Whereas consumer-generated content lets the consumer into the marketing mechanics of the brand, product placement tends to go the other way, taking the brand into the entertainment world of the consumer. Product placement is not new, although the practice is rapidly expanding in traditional media such as television and moving into new areas like comic books and video games. Research house Yankee Group believes brand spend on in-game product placements and advertisements could grow from its current level of USD 56 million to USD 732 million by 2010, a figure that Massive Inc. – a Microsoft-owned broker of advertising and brand placement in video games – believes is too low by about USD 1 billion.
In-game branding takes two main forms: first the billboards and advertisement that people pass in the normal course of their game play are sometimes paid-for brand messages. Secondly the equipment that gamers can choose to use, such as a make of vehicle, equipment or clothing, could actually be a paid-for product placement.
To understand the potential of this medium we need to explode a myth and understand the role of the Internet. The stereotype of video gamers being pale-looking 16-year-old boys isolated in their dark rooms behind a computer terminal is wrong: a study by the Ziff David Media Game Group in 2005 found the average gamer to be in their late twenties or early thirties and a third of gamers were female.
The role of the Internet is that virtual advertisements used to be hard-coded onto CDs containing the game so that a brand communication remained present and static for the life of the game. Now, with more games connecting to the internet, new advertisements can be changed in the background to take the position of advertisements that have expired: media buying in the virtual world.
In-game brand communication and product placement holds the potential to change how people pay for games with talk of brands subsidizing the cost of games that contain their products. Car manufacturers are already distributing, for free, driving games that only use their vehicles.
Local media strategists believe that broadband limitations in South Africa as well as a relatively small gaming market will hinder the spread of in-game advertising, but this view has not stopped a group of entrepreneurs from establishing Nanogames Multimedia Developers, which plans to offer advertisers the option of renting advertising space in their games.
The fact that in-game advertising will be part of many brand managers’ future is not in question, what is is when it will happen. And when it does there are two questions that brand managers are going to need to answer.
• Firstly, what do they know about the gaming market? Initial research has surprised people out of their stereotype complacency. Now a more detailed and ongoing understanding is required. This is essential if brand communications and products are inserted in the appropriate games in the right context.
• Secondly, how is the effectiveness of the advertisement or product placement going to be recorded and measured in the virtual world of the gamer? This is already starting to emerge internationally, but work is still required.
What South African brand managers and their marketing service companies are more excited about is the ubiquitous cellphone as a medium for brand communication. Internationally cellular communication is a well-established medium with SMS and multimedia downloads frequently utilized in brand campaigns and services. We will concentrate on two newer cellphone applications.
The first involves coded images – typically a square comprising tiny white and black blocks – which appear on billboards, the side of buildings, in magazines, etc and can be photographed by a camera phone that decodes the message which either provides them with information or refers them to websites where they can enter competitions, download ring tones, etc. The codes, known as QR codes, can also be downloaded onto cellphones, where they can be displayed on the screen and, once read by a scanning machine, be used as tickets to gain entry to events, obtain discounts or product samples.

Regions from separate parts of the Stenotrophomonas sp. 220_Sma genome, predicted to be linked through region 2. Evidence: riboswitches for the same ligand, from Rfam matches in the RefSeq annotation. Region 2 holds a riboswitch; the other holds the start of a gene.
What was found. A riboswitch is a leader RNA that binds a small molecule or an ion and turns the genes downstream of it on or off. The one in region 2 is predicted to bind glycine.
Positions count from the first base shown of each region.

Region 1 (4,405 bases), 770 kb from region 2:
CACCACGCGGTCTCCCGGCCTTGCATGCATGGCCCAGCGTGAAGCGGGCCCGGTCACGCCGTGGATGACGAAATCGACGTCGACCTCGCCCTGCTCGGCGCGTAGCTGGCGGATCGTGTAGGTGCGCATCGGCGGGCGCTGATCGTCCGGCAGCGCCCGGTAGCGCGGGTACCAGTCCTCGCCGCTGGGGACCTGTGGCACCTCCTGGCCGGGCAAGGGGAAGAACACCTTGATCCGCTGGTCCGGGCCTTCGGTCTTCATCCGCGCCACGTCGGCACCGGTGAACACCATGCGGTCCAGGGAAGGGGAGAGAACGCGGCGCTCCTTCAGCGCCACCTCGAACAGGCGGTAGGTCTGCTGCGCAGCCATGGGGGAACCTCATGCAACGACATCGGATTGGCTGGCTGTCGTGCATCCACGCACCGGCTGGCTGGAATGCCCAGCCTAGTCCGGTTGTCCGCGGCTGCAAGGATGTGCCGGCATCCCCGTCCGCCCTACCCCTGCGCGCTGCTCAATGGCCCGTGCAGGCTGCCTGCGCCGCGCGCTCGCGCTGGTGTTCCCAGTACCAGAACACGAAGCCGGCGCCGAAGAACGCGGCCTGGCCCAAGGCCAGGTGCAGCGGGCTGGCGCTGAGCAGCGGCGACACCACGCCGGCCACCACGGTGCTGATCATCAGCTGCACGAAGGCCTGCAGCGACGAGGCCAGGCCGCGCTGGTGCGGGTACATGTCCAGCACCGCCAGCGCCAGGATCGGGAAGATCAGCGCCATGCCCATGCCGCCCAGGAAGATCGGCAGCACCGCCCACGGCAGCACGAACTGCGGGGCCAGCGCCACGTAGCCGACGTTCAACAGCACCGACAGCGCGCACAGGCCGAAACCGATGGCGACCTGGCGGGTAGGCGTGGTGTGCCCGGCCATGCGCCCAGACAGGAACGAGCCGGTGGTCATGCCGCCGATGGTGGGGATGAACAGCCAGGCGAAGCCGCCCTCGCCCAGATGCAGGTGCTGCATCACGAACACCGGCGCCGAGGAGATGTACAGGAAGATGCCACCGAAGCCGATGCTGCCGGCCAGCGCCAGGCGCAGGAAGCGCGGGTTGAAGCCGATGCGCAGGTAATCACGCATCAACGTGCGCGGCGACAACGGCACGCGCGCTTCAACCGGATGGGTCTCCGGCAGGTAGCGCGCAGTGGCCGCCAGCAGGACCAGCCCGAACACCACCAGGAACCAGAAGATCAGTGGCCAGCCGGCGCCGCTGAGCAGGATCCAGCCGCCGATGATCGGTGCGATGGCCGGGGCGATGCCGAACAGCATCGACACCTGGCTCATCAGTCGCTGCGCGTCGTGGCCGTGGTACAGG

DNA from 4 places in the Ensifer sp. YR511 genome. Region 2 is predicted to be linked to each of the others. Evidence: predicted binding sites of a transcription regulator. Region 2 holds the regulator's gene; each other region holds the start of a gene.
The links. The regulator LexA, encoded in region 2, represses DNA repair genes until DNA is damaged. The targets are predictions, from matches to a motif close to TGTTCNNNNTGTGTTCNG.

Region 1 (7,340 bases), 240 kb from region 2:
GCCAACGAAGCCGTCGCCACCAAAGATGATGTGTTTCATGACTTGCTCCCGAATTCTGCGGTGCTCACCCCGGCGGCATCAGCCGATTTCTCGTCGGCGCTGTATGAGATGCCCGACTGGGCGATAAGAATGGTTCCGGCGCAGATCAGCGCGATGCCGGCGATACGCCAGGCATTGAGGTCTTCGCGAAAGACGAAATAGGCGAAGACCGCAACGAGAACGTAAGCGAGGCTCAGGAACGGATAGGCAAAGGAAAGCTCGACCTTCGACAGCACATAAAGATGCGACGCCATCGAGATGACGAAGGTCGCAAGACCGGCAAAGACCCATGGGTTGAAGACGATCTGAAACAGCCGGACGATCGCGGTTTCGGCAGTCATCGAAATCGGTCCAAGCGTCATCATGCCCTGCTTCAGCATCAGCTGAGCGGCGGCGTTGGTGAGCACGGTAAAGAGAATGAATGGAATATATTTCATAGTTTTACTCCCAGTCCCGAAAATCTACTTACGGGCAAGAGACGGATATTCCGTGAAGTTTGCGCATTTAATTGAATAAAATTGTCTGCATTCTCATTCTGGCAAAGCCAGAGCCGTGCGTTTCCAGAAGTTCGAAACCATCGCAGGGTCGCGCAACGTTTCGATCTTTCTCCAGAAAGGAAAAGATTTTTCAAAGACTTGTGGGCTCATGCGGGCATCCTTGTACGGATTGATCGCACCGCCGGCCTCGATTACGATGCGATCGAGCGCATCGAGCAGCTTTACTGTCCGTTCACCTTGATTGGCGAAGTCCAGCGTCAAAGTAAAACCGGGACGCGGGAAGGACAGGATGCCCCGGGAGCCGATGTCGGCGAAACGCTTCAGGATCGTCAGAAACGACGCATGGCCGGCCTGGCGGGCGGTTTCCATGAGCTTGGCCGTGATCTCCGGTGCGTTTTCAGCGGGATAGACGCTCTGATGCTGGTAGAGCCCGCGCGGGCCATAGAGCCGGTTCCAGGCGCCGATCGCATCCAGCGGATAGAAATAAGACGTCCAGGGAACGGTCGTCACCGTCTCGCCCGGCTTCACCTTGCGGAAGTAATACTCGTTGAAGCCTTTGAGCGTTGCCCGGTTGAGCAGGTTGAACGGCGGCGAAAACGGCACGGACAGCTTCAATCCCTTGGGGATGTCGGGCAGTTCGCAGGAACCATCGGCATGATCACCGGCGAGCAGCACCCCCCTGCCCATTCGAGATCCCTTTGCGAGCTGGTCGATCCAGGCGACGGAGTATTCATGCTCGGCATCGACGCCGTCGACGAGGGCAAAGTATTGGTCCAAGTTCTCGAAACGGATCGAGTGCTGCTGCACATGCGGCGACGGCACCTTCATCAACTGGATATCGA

The benefit for brand managers using this technology is that by placing the coded images into traditional printed mediums, whether it be print media or outdoor billboards, they can easily extend the interaction with their market and provide more value-add. The challenge they face is to continue adding real value to the medium so that it does not become a short-term novelty.
The bluetooth communication capability built into most modern cellphones links us back to the interactive billboards mentioned at the beginning of this article. Billboards, already seeing an upswing in their appeal with the introduction of electronic displays, are now reaching out and contacting passersby with bluetooth technology. There are at least two South African firms, Brandscape Marketing and BlueCasting South Africa, that have imported this technology.
With a bluetooth transmitter embedded in the billboard, a brand advertisement will be able to strike up a electronic conversation with a passerby carrying a bluetooth phone allowing them to download information, entertainment, vouchers as well as the ability to transact via their phone.
However, the potential of interactive billboards (the bluetooth transmitter doesn’t have to be in a billboard and can be placed anywhere) carries the threat of overpowering and annoying potential consumers with invasive and unwanted messages transmitted to their phones as they pass within a
100-metre radius of interactive billboards. Owners of the technology and brand managers are exploring a couple of options to overcome this problem.
Proposed solutions include opt-out (person receives first communication and chooses not to receive any further from that brand or billboard), or opt-in (a person either downloads software to only receive communication from certain brands or makes their cellphone bluetooth discoverable near a billboard). A third option is to replace, or complement, bluetooth with infrared transmission, available on most phones. This requires people to go up to the billboard and initiate the interaction between billboard and phone.
While none of the proposed solutions are completely satisfactory, they are a move in the right direction of recognizing that with the power to reach potential consumers in, until recently, unfamiliar surroundings comes the responsibility to protect the privacy of the consumer from unwanted brand communications.
Each new medium briefly touched on in this article presents brand owners with new opportunities to reach their market but ones that often require a rethinking of current business models to make full use of the medium as well as overcome challenges. What is certain is that South African consumers will, in the not too distant future, be confronted with how brand managers choose to use these new mediums.
Patrick Collings is a partner in Sagacit Brand Agency and author of the Brand Architect, an internationally respected blog on brands and the marketing services industry. He has been at the forefront of new media development in South Africa for the last ten years.